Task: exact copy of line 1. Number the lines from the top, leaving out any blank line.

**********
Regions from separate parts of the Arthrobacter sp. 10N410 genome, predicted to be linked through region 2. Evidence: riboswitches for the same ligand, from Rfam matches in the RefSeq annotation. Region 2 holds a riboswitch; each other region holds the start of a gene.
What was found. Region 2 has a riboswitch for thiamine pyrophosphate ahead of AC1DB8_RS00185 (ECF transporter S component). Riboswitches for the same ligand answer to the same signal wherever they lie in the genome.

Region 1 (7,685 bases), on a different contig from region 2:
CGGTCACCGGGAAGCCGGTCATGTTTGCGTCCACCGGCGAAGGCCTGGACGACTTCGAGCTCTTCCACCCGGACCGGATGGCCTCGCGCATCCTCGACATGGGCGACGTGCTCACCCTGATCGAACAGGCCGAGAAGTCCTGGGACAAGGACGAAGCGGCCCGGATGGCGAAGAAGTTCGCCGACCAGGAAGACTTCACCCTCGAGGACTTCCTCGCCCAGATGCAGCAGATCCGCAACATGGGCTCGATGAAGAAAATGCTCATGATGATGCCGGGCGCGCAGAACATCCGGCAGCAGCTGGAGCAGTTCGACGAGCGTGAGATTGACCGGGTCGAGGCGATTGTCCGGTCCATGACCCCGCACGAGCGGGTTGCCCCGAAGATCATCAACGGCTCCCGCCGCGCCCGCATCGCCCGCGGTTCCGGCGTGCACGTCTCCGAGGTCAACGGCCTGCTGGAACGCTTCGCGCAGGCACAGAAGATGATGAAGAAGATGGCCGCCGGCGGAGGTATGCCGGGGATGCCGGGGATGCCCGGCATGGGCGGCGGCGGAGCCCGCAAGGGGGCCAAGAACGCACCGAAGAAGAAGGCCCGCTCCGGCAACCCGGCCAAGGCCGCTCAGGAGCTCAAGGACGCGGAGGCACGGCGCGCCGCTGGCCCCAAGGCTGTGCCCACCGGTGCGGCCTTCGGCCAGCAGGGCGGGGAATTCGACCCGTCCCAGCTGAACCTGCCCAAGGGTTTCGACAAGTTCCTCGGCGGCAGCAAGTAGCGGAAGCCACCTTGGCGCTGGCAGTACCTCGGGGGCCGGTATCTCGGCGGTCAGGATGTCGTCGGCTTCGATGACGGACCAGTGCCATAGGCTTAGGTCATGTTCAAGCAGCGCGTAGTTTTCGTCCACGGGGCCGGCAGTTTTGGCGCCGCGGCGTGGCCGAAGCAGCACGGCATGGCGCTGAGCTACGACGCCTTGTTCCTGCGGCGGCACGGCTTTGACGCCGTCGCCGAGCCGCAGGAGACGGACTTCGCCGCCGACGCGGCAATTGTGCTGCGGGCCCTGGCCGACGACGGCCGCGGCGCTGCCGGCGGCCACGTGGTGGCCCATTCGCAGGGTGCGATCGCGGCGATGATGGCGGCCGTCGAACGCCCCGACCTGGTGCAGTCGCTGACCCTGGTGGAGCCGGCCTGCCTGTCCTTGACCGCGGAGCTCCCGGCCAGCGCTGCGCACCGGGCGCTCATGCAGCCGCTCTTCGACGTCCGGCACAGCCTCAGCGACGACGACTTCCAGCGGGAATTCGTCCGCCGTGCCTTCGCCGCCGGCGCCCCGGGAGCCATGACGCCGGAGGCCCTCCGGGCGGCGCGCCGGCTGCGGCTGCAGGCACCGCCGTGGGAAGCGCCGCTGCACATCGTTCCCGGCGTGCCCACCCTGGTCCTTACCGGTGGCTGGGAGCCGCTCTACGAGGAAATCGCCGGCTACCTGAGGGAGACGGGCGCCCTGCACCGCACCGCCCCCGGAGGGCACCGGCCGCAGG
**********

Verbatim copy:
Regions from separate parts of the Arthrobacter sp. 10N410 genome, predicted to be linked through region 2. Evidence: riboswitches for the same ligand, from Rfam matches in the RefSeq annotation. Region 2 holds a riboswitch; each other region holds the start of a gene.